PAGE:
Since aerobic bacteria grows much faster than anaerobic bacteria, the stability of aerobic granules appears to be poorer than that of anaerobic granules developed in upflow anaerobic sludge blanket (UASB) reactor. Obviously, the poor stability of aerobic granules would limit its application in wastewater treatment practice. Existing evidence shows that the stability of biofilms is closely related to the growth rate of bacteria, i.e. a higher growth rate of bacteria resulted in a weaker structure of biofilms (Tijhuis et al., 1995; Kwok et al., 1998; Liu et al., 2003b). Therefore, research attention has been given to microbial selection-based strategy for improving the stability of aerobic granules (de Kreuk and van Loosdrecht, 2004; Liu et al., 2004c). These would be very useful for the development of full-scale aerobic granules-based bioreactor for wastewater treatment.
The growth of aerobic granules after the initial cell-to-cell attachment is the net result of interaction between bacterial growth and detachment, while the balance between growth and detachment processes in turn leads to an equilibrium or stable granule size (Liu and Tay, 2002). Thus, size evolution of the microbial aggregates can be used to describe the growth of granular sludge. The specific growth rate (|d) by size of microbial aggregates can be defined as dD/dt id = —^ (8.4)
in which D is the mean size of microbial aggregates, and t is the operation time. Integrating equation (8.4) gives ln D = id t + constant (8.5)
Thus the size-dependent specific growth rate of microbial aggregate can be determined from the slope of the straight line described by equation (8.5). Figure 8.9 shows the effect of substrate N/COD ratio on |d (Yang et al., 2004b). It is obvious that a higher substrate N/COD ratio had resulted in a lower specific growth rate of aerobic granules with smaller size (Fig. 8.9).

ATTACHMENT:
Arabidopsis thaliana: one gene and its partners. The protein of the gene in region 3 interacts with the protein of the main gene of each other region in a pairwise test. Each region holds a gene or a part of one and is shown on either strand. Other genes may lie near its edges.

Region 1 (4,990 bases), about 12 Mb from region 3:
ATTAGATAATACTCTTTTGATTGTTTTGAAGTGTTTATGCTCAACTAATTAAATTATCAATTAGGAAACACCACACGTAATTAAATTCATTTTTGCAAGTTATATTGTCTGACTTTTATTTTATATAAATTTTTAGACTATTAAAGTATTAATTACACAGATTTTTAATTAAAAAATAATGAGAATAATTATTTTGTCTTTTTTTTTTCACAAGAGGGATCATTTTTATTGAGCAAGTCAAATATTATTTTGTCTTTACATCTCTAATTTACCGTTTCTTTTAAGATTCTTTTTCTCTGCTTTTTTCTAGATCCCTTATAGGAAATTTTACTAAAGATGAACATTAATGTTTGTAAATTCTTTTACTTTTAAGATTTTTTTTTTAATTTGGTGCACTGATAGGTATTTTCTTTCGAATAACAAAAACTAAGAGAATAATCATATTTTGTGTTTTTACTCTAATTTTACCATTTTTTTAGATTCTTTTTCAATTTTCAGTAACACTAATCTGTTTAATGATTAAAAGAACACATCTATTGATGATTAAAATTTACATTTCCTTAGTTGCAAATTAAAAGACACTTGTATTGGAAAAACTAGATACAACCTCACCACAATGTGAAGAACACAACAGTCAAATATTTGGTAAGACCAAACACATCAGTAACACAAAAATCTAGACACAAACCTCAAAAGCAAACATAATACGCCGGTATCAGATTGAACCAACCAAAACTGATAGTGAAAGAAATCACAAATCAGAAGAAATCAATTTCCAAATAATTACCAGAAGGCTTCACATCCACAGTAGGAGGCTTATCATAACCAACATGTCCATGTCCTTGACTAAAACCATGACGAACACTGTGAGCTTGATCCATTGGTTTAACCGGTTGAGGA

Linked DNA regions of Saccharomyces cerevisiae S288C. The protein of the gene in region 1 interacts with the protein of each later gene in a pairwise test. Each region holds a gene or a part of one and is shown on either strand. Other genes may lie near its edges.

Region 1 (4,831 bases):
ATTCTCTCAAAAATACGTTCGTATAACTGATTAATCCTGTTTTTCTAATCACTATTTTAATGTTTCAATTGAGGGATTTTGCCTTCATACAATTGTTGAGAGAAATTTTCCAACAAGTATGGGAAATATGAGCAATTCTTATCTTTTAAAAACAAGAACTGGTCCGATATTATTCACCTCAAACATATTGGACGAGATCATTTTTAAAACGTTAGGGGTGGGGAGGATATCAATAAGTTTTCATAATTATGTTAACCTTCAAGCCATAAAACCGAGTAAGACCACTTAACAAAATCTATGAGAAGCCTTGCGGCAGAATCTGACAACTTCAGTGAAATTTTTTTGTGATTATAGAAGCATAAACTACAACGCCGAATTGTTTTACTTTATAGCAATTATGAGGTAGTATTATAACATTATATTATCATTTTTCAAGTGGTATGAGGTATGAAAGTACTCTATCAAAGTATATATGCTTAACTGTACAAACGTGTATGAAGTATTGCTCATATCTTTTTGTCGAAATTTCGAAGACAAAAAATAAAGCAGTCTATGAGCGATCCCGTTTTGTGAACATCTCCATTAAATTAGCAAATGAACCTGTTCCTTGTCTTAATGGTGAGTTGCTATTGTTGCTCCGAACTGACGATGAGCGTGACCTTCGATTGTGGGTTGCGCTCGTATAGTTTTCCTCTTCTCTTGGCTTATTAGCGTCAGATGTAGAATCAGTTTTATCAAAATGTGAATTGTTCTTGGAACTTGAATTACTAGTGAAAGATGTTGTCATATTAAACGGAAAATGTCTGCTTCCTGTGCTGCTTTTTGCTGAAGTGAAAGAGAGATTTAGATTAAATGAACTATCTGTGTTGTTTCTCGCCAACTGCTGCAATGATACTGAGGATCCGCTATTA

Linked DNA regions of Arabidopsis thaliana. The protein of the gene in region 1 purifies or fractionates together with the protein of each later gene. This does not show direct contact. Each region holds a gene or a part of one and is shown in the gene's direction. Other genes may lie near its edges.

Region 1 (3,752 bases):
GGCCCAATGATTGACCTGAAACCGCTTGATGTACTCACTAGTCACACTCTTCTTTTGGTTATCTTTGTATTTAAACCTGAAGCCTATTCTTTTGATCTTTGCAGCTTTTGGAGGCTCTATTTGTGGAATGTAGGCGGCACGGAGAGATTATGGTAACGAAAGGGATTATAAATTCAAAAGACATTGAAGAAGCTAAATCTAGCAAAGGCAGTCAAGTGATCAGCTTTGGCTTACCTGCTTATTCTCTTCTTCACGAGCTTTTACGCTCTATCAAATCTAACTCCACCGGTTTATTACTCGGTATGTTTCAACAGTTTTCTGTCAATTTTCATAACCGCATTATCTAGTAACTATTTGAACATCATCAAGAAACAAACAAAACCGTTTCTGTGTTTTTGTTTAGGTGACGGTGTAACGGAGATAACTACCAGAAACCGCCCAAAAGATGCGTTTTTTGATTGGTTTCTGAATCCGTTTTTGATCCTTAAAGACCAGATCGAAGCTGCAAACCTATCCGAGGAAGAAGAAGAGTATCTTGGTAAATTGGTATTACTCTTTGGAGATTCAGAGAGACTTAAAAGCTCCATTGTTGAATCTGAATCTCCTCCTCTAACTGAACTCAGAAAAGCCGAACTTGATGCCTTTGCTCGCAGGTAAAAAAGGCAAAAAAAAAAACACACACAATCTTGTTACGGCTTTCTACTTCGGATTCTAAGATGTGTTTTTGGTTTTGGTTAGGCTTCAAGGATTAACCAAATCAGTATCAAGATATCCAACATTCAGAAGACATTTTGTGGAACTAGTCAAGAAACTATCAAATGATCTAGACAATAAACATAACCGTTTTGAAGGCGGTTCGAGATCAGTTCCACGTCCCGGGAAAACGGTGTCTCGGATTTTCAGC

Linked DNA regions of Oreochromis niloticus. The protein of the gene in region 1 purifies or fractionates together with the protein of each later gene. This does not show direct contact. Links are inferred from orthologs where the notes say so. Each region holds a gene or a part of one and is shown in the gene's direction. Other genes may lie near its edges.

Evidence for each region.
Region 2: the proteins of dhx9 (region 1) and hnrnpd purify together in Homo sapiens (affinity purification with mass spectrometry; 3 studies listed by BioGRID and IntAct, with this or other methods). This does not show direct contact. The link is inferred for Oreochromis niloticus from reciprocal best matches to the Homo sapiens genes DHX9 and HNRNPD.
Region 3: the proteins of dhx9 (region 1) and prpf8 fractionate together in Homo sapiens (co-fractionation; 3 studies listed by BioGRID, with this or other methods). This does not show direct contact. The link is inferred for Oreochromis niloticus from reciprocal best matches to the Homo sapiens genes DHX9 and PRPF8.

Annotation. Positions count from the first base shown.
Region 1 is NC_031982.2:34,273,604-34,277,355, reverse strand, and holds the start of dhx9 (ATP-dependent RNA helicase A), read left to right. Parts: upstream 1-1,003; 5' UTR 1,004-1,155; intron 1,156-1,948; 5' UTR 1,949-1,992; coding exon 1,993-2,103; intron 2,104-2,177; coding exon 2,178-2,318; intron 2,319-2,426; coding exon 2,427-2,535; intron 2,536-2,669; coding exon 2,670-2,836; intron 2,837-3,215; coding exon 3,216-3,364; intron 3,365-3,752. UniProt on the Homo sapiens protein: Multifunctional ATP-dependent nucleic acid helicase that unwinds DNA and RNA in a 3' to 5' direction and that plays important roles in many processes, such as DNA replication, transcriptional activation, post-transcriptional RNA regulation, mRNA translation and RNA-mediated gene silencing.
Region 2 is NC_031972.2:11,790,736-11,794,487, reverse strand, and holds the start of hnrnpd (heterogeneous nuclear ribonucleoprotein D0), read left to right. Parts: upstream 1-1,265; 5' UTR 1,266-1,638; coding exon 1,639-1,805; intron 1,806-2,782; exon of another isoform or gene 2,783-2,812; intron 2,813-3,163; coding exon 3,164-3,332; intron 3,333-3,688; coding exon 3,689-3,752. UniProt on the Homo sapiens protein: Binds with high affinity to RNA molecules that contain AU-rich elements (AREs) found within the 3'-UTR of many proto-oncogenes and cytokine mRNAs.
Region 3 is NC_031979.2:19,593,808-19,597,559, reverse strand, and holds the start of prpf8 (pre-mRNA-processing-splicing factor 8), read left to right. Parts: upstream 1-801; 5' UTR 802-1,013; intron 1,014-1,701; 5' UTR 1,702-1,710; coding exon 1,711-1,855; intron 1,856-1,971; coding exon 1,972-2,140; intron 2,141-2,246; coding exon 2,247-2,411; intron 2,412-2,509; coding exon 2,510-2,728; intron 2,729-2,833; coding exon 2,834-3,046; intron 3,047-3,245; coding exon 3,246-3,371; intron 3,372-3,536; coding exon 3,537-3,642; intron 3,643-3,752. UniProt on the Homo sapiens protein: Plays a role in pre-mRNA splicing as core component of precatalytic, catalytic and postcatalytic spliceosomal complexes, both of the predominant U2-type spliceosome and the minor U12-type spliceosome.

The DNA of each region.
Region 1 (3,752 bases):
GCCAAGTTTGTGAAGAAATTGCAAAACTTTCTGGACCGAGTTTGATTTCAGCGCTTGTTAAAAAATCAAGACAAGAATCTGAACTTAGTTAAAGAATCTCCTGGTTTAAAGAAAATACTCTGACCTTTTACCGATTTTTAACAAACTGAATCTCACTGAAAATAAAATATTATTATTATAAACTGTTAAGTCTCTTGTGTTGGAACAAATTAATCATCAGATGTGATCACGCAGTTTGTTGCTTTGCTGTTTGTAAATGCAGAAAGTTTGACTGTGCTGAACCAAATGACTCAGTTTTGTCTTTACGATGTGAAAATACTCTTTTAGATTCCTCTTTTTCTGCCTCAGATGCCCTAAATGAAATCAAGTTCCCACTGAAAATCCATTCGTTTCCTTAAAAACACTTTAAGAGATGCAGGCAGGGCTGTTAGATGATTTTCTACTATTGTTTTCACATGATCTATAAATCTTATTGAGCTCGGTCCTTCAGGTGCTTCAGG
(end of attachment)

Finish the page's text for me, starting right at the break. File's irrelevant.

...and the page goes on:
Moreau et al. (1994) reported that the activity distribution of nitrifying population over heterotrophic population in biofilms was proportionally
related to the relative abundance of two populations under given conditions. As discussed earlier, nitrifying population in aerobic granules is enriched significantly with increasing substrate N/COD ratio. The observed growth rate and mean size at steady state aerobic granules are closely related to the substrate N/COD ratio, i.e. higher substrate N/COD ratio results in smaller granules with lower growth rate (Fig. 8.9). As nitrifying population enriched at high substrate N/COD ratio, heterotrophs in aerobic granules became less dominant. It seems that the high substrate N/COD ratio is an important factor in microbial selection with a predominantly nitrifying population.
It has been known that nitrifying bacteria grows much slower than heterotrophs, while the physical structure of nitrifying biofilms was much stronger than that heterotrophic biofilms (Oga et al., 1991). Increasing evidence shows that the observed growth rate of aerobic granules can be significantly lowered by enriching slow-growing nitrifying population, and this can be achieved through proper control of substrate N/COD or P/COD ratio (de Kreuk and van Loosdrecht, 2004; Liu et al., 2004c).
Was this article helpful?